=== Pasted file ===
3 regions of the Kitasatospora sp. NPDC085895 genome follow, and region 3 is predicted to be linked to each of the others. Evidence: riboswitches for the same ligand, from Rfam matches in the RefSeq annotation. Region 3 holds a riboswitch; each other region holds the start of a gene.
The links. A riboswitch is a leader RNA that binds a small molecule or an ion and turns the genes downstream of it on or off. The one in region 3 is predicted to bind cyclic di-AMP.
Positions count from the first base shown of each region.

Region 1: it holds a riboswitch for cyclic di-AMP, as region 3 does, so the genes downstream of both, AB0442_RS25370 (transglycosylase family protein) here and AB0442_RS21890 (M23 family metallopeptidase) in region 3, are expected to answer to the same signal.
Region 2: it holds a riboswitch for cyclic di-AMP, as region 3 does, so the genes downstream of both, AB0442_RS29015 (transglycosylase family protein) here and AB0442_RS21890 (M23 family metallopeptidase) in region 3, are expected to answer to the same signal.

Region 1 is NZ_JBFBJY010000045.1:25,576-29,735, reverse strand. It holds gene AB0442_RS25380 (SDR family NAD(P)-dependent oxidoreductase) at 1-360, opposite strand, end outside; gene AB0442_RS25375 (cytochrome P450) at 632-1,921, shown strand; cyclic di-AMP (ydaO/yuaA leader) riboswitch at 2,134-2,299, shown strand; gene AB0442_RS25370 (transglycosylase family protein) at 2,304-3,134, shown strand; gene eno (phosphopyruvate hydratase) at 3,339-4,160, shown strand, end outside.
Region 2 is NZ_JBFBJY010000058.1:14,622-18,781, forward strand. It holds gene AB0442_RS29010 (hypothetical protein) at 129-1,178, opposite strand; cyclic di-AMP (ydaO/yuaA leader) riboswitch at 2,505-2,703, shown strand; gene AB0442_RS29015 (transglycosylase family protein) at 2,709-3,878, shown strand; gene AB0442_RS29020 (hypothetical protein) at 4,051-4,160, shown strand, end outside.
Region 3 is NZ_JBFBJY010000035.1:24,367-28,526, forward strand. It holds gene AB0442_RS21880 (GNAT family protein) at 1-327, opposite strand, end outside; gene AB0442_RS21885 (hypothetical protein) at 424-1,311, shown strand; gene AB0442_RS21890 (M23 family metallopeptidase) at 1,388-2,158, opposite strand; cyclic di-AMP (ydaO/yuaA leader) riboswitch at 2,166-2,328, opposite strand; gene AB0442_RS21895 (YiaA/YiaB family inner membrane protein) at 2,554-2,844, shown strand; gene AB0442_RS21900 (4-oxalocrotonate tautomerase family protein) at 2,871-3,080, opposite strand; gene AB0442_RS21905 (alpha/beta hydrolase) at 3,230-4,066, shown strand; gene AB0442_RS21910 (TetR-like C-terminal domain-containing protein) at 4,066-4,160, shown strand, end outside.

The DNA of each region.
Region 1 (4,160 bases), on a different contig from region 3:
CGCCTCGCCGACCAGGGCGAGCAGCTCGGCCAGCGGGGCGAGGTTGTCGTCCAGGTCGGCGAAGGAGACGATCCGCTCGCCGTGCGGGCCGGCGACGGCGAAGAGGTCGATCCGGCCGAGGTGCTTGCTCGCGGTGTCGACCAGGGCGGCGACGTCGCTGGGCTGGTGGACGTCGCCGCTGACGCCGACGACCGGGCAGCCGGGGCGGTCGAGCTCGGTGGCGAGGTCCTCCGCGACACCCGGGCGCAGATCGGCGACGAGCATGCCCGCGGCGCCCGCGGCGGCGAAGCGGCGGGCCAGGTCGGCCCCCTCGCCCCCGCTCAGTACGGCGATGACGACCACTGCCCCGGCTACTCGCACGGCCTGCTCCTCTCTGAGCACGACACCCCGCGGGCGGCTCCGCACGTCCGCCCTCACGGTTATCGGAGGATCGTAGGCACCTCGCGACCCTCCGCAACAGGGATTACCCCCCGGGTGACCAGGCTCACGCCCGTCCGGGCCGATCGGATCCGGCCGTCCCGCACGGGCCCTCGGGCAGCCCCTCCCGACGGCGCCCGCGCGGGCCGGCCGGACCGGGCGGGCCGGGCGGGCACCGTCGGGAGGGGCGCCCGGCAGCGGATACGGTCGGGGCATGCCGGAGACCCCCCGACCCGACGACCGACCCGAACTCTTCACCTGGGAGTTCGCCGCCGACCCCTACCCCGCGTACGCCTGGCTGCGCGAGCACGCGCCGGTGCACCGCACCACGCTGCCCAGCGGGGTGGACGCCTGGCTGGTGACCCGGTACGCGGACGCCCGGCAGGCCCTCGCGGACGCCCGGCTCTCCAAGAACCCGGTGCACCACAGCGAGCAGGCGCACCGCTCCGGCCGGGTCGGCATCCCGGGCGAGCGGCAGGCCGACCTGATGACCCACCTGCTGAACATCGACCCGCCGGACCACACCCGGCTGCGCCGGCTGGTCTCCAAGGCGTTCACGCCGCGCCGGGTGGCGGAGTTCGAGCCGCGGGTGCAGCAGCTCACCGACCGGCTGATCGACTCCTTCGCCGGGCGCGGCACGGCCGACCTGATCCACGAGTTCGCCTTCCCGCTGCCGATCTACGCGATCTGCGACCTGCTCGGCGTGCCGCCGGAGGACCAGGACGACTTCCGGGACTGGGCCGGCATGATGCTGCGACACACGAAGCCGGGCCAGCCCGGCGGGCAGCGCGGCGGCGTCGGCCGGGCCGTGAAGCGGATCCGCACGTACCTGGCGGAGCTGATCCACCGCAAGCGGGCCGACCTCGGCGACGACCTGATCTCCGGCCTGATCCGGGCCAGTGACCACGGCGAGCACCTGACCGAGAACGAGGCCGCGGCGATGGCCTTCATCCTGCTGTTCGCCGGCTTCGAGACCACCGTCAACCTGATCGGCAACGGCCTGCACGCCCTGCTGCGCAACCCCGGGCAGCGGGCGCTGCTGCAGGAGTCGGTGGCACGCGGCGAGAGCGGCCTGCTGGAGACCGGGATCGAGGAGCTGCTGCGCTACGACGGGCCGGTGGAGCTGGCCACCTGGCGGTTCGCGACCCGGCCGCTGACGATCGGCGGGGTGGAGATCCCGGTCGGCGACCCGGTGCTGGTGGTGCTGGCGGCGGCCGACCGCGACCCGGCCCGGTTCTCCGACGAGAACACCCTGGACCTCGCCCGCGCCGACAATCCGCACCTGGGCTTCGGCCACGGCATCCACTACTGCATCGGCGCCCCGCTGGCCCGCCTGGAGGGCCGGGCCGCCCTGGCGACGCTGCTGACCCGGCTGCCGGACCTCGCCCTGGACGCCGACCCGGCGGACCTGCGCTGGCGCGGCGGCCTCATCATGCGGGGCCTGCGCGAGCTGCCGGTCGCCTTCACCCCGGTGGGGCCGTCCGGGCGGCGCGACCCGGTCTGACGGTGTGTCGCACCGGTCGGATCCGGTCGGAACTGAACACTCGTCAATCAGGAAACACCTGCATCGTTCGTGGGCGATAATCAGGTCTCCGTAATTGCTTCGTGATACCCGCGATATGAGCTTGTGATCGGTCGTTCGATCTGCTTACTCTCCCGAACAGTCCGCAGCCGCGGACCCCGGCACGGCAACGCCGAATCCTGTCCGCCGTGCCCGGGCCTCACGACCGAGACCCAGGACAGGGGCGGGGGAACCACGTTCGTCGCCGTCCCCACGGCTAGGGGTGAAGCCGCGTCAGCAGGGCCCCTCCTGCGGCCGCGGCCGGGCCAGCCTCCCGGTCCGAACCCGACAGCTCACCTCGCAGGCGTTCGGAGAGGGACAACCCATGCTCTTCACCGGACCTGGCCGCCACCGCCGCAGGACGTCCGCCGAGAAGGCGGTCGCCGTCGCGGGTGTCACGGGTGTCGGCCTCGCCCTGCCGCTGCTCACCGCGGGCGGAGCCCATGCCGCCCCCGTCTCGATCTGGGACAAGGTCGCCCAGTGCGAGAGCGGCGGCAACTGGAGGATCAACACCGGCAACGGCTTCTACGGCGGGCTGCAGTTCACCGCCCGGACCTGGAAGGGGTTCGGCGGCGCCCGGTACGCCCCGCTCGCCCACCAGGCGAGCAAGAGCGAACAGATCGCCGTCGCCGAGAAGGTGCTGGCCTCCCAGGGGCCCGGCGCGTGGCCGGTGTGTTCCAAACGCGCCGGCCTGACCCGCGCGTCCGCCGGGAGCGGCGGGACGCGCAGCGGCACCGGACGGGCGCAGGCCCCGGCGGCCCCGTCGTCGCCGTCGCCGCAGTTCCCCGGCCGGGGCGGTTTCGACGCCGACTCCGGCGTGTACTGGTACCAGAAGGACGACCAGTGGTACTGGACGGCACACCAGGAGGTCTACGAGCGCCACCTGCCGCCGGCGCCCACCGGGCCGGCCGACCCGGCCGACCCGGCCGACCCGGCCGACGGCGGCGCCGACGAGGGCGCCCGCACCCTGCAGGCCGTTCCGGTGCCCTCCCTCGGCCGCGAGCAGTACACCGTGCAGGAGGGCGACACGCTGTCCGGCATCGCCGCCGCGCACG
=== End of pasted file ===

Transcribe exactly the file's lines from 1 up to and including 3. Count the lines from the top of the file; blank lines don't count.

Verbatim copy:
3 regions of the Kitasatospora sp. NPDC085895 genome follow, and region 3 is predicted to be linked to each of the others. Evidence: riboswitches for the same ligand, from Rfam matches in the RefSeq annotation. Region 3 holds a riboswitch; each other region holds the start of a gene.
The links. A riboswitch is a leader RNA that binds a small molecule or an ion and turns the genes downstream of it on or off. The one in region 3 is predicted to bind cyclic di-AMP.
Positions count from the first base shown of each region.